NEWS

Cosatu March Against State Capture Set To Disrupt Schools, Mines And Municipalities

While business supports the march, Saftu and Numsa will stay away.

26/09/2017 06:19 SAST | Updated 26/09/2017 06:35 SAST
MUJAHID SAFODIEN/AFP/Getty Images
South African police officers escort University of Witwatersrand students as they march to the Cosatu headquarters in Johannesburg last year during a protest to demand free higher education. The South African government vowed on September 22 to end violent student protests against higher tuition fees, after days of clashes on campuses and disrupted classes across the country.

Cosatu's march against state capture on Wednesday is set to see teachers, municipal workers and mine workers stay away from work, as it calls on all its members to join the one-day strike, Times Live reported.

This will reportedly include off-duty police officers and nurses.

The marchers will reportedly head to city halls across the country, as well as banks, Eskom, provincial premiers' offices and the Chamber of Mines.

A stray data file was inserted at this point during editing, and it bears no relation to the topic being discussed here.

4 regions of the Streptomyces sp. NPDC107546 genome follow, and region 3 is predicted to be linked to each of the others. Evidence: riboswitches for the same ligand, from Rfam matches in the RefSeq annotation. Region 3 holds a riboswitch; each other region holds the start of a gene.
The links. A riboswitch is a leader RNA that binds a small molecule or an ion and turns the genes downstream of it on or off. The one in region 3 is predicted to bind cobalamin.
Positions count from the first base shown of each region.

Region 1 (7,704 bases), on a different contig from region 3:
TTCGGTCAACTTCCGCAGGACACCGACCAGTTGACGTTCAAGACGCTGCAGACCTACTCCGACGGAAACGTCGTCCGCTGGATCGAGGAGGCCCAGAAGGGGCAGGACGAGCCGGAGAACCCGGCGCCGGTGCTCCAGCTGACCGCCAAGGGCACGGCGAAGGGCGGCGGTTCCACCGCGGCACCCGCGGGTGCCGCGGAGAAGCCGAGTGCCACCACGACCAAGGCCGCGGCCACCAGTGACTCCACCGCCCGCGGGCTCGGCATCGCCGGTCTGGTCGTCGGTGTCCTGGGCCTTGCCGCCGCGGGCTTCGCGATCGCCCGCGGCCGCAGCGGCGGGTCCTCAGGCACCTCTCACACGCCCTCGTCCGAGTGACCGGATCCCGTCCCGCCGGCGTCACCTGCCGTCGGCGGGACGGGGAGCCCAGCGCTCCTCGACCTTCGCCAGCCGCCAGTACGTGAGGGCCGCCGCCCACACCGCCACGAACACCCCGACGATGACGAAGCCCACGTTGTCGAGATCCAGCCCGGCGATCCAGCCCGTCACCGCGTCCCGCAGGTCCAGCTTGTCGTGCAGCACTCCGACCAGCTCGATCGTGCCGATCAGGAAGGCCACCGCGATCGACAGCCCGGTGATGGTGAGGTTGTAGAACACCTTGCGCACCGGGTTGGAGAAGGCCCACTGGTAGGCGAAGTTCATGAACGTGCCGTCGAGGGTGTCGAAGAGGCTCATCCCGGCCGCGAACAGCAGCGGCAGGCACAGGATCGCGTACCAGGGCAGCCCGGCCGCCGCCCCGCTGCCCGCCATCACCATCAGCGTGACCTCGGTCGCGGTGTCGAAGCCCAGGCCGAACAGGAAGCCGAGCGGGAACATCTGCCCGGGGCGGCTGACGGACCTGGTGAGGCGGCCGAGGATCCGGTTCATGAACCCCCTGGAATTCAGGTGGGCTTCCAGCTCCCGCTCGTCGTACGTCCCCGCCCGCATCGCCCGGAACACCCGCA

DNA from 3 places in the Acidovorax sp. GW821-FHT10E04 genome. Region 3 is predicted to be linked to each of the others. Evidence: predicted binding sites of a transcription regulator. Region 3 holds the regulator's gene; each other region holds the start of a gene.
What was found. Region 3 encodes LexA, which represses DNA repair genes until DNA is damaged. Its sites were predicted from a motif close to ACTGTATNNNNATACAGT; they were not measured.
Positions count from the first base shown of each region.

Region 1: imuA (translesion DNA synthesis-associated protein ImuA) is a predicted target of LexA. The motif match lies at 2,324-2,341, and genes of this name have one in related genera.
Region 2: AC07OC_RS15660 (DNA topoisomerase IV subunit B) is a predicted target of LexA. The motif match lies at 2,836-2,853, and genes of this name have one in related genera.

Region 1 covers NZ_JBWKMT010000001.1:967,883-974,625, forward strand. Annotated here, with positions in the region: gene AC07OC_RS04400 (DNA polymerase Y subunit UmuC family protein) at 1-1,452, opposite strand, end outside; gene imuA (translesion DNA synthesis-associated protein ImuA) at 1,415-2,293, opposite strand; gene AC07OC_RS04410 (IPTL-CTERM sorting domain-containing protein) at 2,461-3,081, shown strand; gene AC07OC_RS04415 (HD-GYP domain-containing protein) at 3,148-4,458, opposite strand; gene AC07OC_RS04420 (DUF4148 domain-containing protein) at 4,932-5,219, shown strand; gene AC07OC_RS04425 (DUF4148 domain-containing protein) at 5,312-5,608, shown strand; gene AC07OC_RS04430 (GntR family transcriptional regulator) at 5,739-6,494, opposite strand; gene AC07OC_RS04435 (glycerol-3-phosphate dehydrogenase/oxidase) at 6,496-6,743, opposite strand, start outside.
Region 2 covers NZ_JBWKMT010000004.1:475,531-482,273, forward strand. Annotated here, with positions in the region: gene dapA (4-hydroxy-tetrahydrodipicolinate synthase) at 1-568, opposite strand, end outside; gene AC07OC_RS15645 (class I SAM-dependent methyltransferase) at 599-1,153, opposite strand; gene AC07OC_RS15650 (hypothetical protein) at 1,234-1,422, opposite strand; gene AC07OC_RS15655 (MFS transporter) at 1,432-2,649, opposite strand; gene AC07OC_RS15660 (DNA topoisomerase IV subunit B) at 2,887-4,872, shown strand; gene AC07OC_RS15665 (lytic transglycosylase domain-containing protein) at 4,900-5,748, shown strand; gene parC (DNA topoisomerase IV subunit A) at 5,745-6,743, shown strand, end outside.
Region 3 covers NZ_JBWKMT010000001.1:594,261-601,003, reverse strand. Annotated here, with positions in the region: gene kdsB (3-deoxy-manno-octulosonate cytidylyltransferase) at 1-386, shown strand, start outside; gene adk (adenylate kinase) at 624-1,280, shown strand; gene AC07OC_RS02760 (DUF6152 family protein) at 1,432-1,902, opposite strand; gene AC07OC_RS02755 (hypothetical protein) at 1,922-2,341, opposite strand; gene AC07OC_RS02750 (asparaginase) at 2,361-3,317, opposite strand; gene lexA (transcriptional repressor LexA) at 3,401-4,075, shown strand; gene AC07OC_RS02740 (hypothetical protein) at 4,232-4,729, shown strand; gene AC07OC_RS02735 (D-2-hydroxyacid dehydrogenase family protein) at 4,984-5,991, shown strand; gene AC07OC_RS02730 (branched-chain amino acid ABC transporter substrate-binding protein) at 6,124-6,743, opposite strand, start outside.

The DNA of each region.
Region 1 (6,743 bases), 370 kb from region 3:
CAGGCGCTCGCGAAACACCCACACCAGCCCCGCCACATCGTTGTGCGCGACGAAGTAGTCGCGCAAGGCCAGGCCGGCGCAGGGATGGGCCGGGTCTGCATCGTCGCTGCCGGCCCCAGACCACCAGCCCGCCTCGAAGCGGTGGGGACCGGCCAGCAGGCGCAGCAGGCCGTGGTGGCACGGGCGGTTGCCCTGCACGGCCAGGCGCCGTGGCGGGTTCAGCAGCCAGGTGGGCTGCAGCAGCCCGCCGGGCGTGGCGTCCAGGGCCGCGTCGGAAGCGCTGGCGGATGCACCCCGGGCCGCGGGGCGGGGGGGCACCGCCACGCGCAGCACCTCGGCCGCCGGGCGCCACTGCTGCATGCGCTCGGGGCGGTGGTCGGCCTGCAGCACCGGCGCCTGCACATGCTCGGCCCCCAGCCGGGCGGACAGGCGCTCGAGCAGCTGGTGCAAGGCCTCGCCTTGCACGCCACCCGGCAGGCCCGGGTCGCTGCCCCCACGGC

Cosatu spokesperson Sizwe Pamla told Times Live: "Our member unions are ensuring that teachers‚ nurses‚ miners and municipal workers will down tools.

"There will be a total shutdown of schools and municipalities."

While an appeal had been made to workers not affiliated to Cosatu to join the march, South African Federation of Trade Unions (Saftu) leader Zwelinzima Vavi said that the federation and the National Union of Metalworkers of South Africa (Numsa) would not join in.

Writing for Daily Maverick on Tuesday, Vavi said the workers would not participate because Cosatu had not admitted to its role in the "monumental disaster" of state capture.

"The fellows who are calling on workers to sacrifice their wages are still to acknowledge their role in the creation of this monumental disaster," Vavi wrote.

"Above all, exactly when did they discover that there was a state-capture programme? Hundreds of thousands have been in the streets protesting this since 2015 and before. They called those who demonstrated names. Of course, everyone is capable of changing; we too changed from believing that rubbish in 2005 right until early 2010. We suffered the consequences as you know."

Meanwhile, Business Day reported on Tuesday that business organisations were supportive of Cosatu's march.

Business Leadership South Africa (BLSA) said that, while it would ordinarily not support a march like this, that the country found itself in "extraordinary times".

BLSA CEO Bonang Mohale told Business Day: "In these extraordinary times, in which our Constitution is under threat in our young nation, BLSA felt it necessary to throw its weight behind labour's call against state capture, specifically against the Gupta and Zuma families."